The week started with the publication of the interim report from Dame Judith Hackitt’s review of building regulations and fire safety, and her appearance before the Communities and Local Government committee.
The report states that building and fire safety regulation are not fit for purpose. The RLA submitted written evidence to the review and former policy director, Richard Jones was also interviewed. While much of the report looks a construction, many of the RLA’s concerns about building management practices and enforcement once occupied were reflected in Dame Judith’s findings and recommendations: o call for simplification of regulations and guidance; clearly identified individual responsibility; and, an acceptance that the current regime for low rise and less complex buildings broadly work.
Monday and Tuesday saw the Finance Bill stemming from the Autumn Budget, scrutinised by the Commons. Chair of the All Party Group on Universal Credit, Ruth George MP, highlighted the RLA’s recent research on Universal Credit, when challenging the government to do more to restore landlord confidence in the welfare system.
The Minimum energy efficiency standards for the private rented sector were back in the spotlight on Tuesday as the Department for Business Energy and Industrial Strategy launched a consultation on changes to a regime that is not even in force yet! Homes will be required to have an EPC rating of E or above for new PRS tenancies granted from April next year, unless an exemption applies.
The government’s problem is that, as there is supposed to be not upfront cost to the landlord, exemptions could apply to almost all F and G rated properties! The main thrust is to remove ‘no upfront cost’ and replace it with a cap on spending. Initially, the cap was touted at £5,000, but has been cut to £2,500. The government intend the changes to be implemented in spring 2019.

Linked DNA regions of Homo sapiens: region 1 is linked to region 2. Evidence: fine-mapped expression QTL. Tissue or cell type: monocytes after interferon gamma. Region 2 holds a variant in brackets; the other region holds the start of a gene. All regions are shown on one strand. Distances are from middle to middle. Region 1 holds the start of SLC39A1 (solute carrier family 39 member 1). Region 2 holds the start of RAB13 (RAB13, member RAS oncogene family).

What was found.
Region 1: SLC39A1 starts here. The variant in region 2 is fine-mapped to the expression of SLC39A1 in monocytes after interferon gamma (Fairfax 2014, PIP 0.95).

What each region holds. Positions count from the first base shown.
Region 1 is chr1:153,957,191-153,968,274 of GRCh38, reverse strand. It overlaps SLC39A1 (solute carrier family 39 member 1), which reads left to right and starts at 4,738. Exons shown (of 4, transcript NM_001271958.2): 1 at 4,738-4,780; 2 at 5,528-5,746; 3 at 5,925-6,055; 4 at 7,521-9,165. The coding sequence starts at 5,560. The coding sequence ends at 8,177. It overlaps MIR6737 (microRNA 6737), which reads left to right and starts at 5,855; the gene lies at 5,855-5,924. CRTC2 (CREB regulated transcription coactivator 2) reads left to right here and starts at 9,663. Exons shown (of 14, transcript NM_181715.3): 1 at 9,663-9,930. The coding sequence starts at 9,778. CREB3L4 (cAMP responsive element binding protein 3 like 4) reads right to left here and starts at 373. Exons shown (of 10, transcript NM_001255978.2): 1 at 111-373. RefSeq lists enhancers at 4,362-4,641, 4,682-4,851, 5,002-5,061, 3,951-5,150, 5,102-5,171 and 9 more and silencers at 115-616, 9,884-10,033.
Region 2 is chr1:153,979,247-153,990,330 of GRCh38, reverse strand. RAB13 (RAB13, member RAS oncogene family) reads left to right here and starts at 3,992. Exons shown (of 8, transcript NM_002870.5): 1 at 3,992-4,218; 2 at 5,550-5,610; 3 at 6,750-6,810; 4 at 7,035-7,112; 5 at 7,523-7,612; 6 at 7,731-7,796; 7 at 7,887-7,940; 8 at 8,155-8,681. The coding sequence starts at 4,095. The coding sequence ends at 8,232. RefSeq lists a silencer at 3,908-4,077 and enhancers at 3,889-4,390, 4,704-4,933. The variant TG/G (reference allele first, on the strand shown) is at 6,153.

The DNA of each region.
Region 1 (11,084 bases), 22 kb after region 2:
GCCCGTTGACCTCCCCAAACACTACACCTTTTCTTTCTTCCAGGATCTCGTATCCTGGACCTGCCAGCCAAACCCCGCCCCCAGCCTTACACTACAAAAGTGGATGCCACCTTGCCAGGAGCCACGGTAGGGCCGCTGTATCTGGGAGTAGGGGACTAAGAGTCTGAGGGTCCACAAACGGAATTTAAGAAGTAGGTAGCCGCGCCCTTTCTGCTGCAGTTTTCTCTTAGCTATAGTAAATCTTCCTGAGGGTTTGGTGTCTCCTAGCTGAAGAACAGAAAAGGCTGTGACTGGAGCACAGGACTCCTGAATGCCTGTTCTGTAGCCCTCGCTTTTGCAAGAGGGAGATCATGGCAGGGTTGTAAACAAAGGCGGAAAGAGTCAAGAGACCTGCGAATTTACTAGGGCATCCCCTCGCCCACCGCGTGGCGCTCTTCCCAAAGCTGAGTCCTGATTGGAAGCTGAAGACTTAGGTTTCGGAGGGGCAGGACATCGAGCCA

The government came under further pressure, as the Public Accounts Committee published a report attacking its record on homelessness. It claimed a lack of urgency and a failure of departments to work together, a lack of understanding of the needs of homeless people and a shortage of realistic housing options. The full report can be read here: https://www.gov.uk/government/consultations/taxing-gains-made-by-non-residents-on-uk-immovable-property
Finally, on Thursday Communities Secretary Sajid Javid, promised a range of measures on leasehold reform, including preventing the sale of new build leasehold houses and setting the ground rents on new long leases at zero. The government will also take steps to ensure that there is more support for existing leaseholders, and to make buying the freehold or extending a lease easier, faster and cheaper.
Parliament is now in recess until 8th January.